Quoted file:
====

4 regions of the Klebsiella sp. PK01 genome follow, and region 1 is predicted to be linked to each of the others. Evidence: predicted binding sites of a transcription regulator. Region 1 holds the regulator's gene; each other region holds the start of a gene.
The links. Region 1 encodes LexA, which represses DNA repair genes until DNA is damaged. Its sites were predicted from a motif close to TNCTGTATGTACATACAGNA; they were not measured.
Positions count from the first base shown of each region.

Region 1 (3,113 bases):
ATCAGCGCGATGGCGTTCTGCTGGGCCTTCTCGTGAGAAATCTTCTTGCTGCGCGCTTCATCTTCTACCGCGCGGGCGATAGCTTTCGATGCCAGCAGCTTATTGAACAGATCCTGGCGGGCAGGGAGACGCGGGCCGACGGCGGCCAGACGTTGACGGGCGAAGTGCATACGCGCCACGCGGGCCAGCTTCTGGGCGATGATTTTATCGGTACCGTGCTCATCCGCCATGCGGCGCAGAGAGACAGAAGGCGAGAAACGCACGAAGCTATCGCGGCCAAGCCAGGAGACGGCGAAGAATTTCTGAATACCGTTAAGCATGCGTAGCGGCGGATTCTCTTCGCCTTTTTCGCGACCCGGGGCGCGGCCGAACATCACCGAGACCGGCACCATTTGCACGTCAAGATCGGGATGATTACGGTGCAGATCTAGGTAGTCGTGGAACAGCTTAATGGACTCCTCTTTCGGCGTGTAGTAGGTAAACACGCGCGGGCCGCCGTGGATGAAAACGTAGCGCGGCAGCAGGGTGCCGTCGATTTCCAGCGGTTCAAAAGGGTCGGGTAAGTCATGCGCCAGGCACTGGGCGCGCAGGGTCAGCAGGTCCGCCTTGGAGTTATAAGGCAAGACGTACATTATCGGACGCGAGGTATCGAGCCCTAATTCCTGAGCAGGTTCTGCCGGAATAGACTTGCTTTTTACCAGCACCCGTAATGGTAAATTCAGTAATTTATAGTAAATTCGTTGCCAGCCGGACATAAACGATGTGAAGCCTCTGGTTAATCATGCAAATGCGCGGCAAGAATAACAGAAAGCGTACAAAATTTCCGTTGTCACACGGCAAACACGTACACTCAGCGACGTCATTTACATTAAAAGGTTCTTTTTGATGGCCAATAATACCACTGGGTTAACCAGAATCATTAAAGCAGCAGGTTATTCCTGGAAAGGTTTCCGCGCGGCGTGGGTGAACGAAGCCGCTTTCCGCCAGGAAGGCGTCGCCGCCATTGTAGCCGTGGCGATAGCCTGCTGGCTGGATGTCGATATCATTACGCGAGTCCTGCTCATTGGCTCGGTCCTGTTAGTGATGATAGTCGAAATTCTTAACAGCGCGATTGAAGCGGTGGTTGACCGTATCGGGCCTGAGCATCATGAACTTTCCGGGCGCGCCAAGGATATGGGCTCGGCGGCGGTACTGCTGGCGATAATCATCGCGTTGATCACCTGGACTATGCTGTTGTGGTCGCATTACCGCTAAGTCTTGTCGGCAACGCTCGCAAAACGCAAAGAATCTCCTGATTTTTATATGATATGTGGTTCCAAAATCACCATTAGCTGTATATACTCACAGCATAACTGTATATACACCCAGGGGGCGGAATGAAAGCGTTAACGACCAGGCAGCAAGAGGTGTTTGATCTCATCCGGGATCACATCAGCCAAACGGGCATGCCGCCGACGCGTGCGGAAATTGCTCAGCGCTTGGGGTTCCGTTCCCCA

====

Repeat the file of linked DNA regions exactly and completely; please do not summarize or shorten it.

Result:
4 regions of the Klebsiella sp. PK01 genome follow, and region 1 is predicted to be linked to each of the others. Evidence: predicted binding sites of a transcription regulator. Region 1 holds the regulator's gene; each other region holds the start of a gene.
The links. Region 1 encodes LexA, which represses DNA repair genes until DNA is damaged. Its sites were predicted from a motif close to TNCTGTATGTACATACAGNA; they were not measured.
Positions count from the first base shown of each region.

Region 1 (3,113 bases):
ATCAGCGCGATGGCGTTCTGCTGGGCCTTCTCGTGAGAAATCTTCTTGCTGCGCGCTTCATCTTCTACCGCGCGGGCGATAGCTTTCGATGCCAGCAGCTTATTGAACAGATCCTGGCGGGCAGGGAGACGCGGGCCGACGGCGGCCAGACGTTGACGGGCGAAGTGCATACGCGCCACGCGGGCCAGCTTCTGGGCGATGATTTTATCGGTACCGTGCTCATCCGCCATGCGGCGCAGAGAGACAGAAGGCGAGAAACGCACGAAGCTATCGCGGCCAAGCCAGGAGACGGCGAAGAATTTCTGAATACCGTTAAGCATGCGTAGCGGCGGATTCTCTTCGCCTTTTTCGCGACCCGGGGCGCGGCCGAACATCACCGAGACCGGCACCATTTGCACGTCAAGATCGGGATGATTACGGTGCAGATCTAGGTAGTCGTGGAACAGCTTAATGGACTCCTCTTTCGGCGTGTAGTAGGTAAACACGCGCGGGCCGCCGTGGATGAAAACGTAGCGCGGCAGCAGGGTGCCGTCGATTTCCAGCGGTTCAAAAGGGTCGGGTAAGTCATGCGCCAGGCACTGGGCGCGCAGGGTCAGCAGGTCCGCCTTGGAGTTATAAGGCAAGACGTACATTATCGGACGCGAGGTATCGAGCCCTAATTCCTGAGCAGGTTCTGCCGGAATAGACTTGCTTTTTACCAGCACCCGTAATGGTAAATTCAGTAATTTATAGTAAATTCGTTGCCAGCCGGACATAAACGATGTGAAGCCTCTGGTTAATCATGCAAATGCGCGGCAAGAATAACAGAAAGCGTACAAAATTTCCGTTGTCACACGGCAAACACGTACACTCAGCGACGTCATTTACATTAAAAGGTTCTTTTTGATGGCCAATAATACCACTGGGTTAACCAGAATCATTAAAGCAGCAGGTTATTCCTGGAAAGGTTTCCGCGCGGCGTGGGTGAACGAAGCCGCTTTCCGCCAGGAAGGCGTCGCCGCCATTGTAGCCGTGGCGATAGCCTGCTGGCTGGATGTCGATATCATTACGCGAGTCCTGCTCATTGGCTCGGTCCTGTTAGTGATGATAGTCGAAATTCTTAACAGCGCGATTGAAGCGGTGGTTGACCGTATCGGGCCTGAGCATCATGAACTTTCCGGGCGCGCCAAGGATATGGGCTCGGCGGCGGTACTGCTGGCGATAATCATCGCGTTGATCACCTGGACTATGCTGTTGTGGTCGCATTACCGCTAAGTCTTGTCGGCAACGCTCGCAAAACGCAAAGAATCTCCTGATTTTTATATGATATGTGGTTCCAAAATCACCATTAGCTGTATATACTCACAGCATAACTGTATATACACCCAGGGGGCGGAATGAAAGCGTTAACGACCAGGCAGCAAGAGGTGTTTGATCTCATCCGGGATCACATCAGCCAAACGGGCATGCCGCCGACGCGTGCGGAAATTGCTCAGCGCTTGGGGTTCCGTTCCCCA